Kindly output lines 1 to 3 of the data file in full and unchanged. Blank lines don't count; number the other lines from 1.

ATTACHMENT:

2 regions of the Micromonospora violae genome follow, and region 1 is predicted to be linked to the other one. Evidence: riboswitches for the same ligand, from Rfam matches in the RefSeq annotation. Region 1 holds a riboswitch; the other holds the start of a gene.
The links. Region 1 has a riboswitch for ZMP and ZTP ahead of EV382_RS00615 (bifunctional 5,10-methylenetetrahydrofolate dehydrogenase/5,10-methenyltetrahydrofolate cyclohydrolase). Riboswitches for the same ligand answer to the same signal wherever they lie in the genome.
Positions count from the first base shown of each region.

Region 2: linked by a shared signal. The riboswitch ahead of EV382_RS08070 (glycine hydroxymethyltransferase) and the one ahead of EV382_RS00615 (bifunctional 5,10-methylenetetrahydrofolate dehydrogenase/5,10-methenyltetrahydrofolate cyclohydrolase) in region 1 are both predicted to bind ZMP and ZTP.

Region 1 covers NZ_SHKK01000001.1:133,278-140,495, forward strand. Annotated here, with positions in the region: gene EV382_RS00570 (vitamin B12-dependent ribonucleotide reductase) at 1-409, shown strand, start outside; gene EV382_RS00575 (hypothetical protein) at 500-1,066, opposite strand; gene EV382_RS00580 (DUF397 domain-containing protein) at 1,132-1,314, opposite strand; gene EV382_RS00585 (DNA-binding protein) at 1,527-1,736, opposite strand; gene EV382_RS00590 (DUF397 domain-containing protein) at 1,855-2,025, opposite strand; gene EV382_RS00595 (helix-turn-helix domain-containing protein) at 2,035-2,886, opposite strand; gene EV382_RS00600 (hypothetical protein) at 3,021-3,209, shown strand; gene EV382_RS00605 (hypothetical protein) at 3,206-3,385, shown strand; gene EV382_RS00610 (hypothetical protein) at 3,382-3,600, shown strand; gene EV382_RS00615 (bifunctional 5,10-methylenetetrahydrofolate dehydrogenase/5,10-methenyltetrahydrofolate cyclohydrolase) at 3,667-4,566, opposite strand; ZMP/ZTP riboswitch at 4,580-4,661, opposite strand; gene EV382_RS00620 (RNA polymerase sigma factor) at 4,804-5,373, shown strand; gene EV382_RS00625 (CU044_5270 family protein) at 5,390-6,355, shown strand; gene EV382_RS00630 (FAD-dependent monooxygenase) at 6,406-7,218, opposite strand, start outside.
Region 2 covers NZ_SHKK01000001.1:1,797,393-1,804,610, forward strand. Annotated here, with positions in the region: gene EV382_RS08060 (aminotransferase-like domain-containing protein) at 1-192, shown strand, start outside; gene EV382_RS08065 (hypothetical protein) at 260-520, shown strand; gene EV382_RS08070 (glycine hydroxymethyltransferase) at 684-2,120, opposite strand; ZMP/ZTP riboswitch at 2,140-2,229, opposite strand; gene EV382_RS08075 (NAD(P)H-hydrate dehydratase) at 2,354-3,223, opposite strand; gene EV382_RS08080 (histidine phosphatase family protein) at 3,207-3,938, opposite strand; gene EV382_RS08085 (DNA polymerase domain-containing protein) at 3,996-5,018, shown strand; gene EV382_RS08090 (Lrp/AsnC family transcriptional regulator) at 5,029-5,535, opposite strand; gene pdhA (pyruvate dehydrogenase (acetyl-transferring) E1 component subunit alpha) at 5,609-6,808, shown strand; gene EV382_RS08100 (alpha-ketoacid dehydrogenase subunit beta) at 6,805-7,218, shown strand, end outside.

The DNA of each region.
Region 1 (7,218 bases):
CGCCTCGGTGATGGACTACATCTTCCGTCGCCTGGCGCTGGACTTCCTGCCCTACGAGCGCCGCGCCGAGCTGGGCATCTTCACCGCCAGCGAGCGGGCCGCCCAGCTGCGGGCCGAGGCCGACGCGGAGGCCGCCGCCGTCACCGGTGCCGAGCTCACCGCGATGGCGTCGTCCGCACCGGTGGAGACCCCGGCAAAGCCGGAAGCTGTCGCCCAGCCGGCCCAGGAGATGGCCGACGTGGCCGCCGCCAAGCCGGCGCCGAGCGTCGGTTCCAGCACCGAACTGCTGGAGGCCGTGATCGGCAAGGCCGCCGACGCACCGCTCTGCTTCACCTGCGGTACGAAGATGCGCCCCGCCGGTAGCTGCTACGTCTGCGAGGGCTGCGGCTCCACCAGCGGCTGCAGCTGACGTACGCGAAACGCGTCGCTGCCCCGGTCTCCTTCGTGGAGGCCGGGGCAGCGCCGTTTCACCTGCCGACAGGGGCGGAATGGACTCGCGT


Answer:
2 regions of the Micromonospora violae genome follow, and region 1 is predicted to be linked to the other one. Evidence: riboswitches for the same ligand, from Rfam matches in the RefSeq annotation. Region 1 holds a riboswitch; the other holds the start of a gene.
The links. Region 1 has a riboswitch for ZMP and ZTP ahead of EV382_RS00615 (bifunctional 5,10-methylenetetrahydrofolate dehydrogenase/5,10-methenyltetrahydrofolate cyclohydrolase). Riboswitches for the same ligand answer to the same signal wherever they lie in the genome.
Positions count from the first base shown of each region.